Major steps in e-waste: recycling electronic equipment

E-waste is any kind of discarded equipment with a plug or battery – also known as Waste Electrical and Electronic Equipment (WEEE). Resource and energy companies Meerlanden and AEB Amsterdam collect and sort e-waste respectively at their Regional Sorting Centre near Amsterdam Airport Schiphol and Recycle Service Centre in Amsterdam Westpoort, where equipment is also disassembled. The Board has been an important stimulus for these pioneers to start expanding and constructing their sorting centres. The more effectively equipment is sorted and disassembled, the cleaner the materials are, and the better they can be recycled.

Of the 40,000 metric tons of e-waste produced annually in the municipalities of the Amsterdam Metropolitan Area, 21,000 tons is collected (53%), according to a report by Dr2 New Economy and Metabolic (in Dutch). The other half is not recycled, which leaves a lot of room for improvement. What’s more, in 2019 the recycling target will be raised to 65%.

Collecting and sorting

AEB Amsterdam and Meerlanden collect e-waste from the Amsterdam Metropolitan Area. AEB Amsterdam collects and sorts 5,000 tons of e-waste a year from the municipalities in the region, of which 1,300 to 1,500 tons originates from Amsterdam. Meerlanden collects and sorts 3,000 tons of household e-waste a year and 4,000 tons from retail businesses, and also receives requests from other companies to collect their e-waste. The total capacity of Meerlanden’s collecting and sorting centre is between 5,000 and 6,000 tons, so the company can handle another 1,000 to 2,000 tons.

The equipment is sorted into 24 different streams, including refrigerators, IT equipment, large domestic appliances, solar panels, televisions, various kinds of light bulbs, telephones and cables.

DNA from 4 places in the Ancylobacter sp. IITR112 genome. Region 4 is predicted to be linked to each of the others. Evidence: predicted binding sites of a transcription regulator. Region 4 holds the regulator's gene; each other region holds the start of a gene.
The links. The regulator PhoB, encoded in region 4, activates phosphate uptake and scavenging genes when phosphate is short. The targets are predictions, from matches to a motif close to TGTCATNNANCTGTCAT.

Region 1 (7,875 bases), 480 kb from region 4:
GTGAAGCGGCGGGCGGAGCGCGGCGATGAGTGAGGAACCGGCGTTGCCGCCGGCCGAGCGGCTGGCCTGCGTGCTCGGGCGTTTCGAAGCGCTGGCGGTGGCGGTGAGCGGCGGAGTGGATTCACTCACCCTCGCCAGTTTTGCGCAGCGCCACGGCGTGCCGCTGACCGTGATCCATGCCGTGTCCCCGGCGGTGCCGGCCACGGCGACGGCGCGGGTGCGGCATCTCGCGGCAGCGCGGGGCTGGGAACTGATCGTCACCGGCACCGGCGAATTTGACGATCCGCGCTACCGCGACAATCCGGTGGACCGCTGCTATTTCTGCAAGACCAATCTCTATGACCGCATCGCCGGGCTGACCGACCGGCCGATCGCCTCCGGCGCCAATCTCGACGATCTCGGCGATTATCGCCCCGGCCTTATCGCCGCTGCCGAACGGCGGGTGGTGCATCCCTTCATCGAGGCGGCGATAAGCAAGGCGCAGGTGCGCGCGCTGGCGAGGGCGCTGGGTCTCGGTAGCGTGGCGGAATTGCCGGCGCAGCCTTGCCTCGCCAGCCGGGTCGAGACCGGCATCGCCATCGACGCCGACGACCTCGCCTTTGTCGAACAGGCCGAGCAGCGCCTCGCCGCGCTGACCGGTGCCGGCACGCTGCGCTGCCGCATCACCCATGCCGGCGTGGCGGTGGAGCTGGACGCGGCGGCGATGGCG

Circular chain: how does it work?

Meerlanden is now WEEELABEX certified and capable of collecting, sorting, disassembling and processing e-waste. The sorted e-waste is then transported to large processing companies such as Coolrec, Sims and HKS, which recover all the valuable material for recycling.

AEB Amsterdam recovers copper from WEEE. The company uses a copper separator to remove valuable copper from cables, which is then processed into copper granules for re-use. AEB Amsterdam’s application for WEEELABEX certification is currently in progress.

Social employment

Both companies employ people who are disadvantaged in the labour market. WEEE sorting takes place via AEB Amsterdam in collaboration with the social enterprise Stichting Milieuwerk at the Recycle Service Centre. Around 65 FTEs are devoted to sorting e-waste from the region. Meerlanden is able to employ 24 people a year who are disadvantaged in the labour market. The purpose is activation: the people are guided into regular employment.

Role of the Board

The Amsterdam Economic Board helped to set these developments in motion by conducting thorough market research and bringing together the parties concerned within the scope of the Board’s material transition programme. This is the collaborative programme in which waste streams are combined and upgraded at the scale of the Amsterdam Metropolitan Area to create new material streams. 

Sources: Wim Bunnik (AEB Amsterdam) and Diederik Notenboom (Meerlanden). Photo: Meerlanden

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This is part 4 of a series of articles on the Amsterdam Metropolitan Area’s material transition programme.

#slimgroengezond

The resource transition programme is unique and concentrates both on the supply of materials and the demand for products and materials. Valuable resources can only be used more efficiently and for an increasing length of time if the demand for them is substantial. In this respect, the AMA is becoming a prime hub for the circular use of resources, making it attractive to companies, stakeholders, funders and start-ups.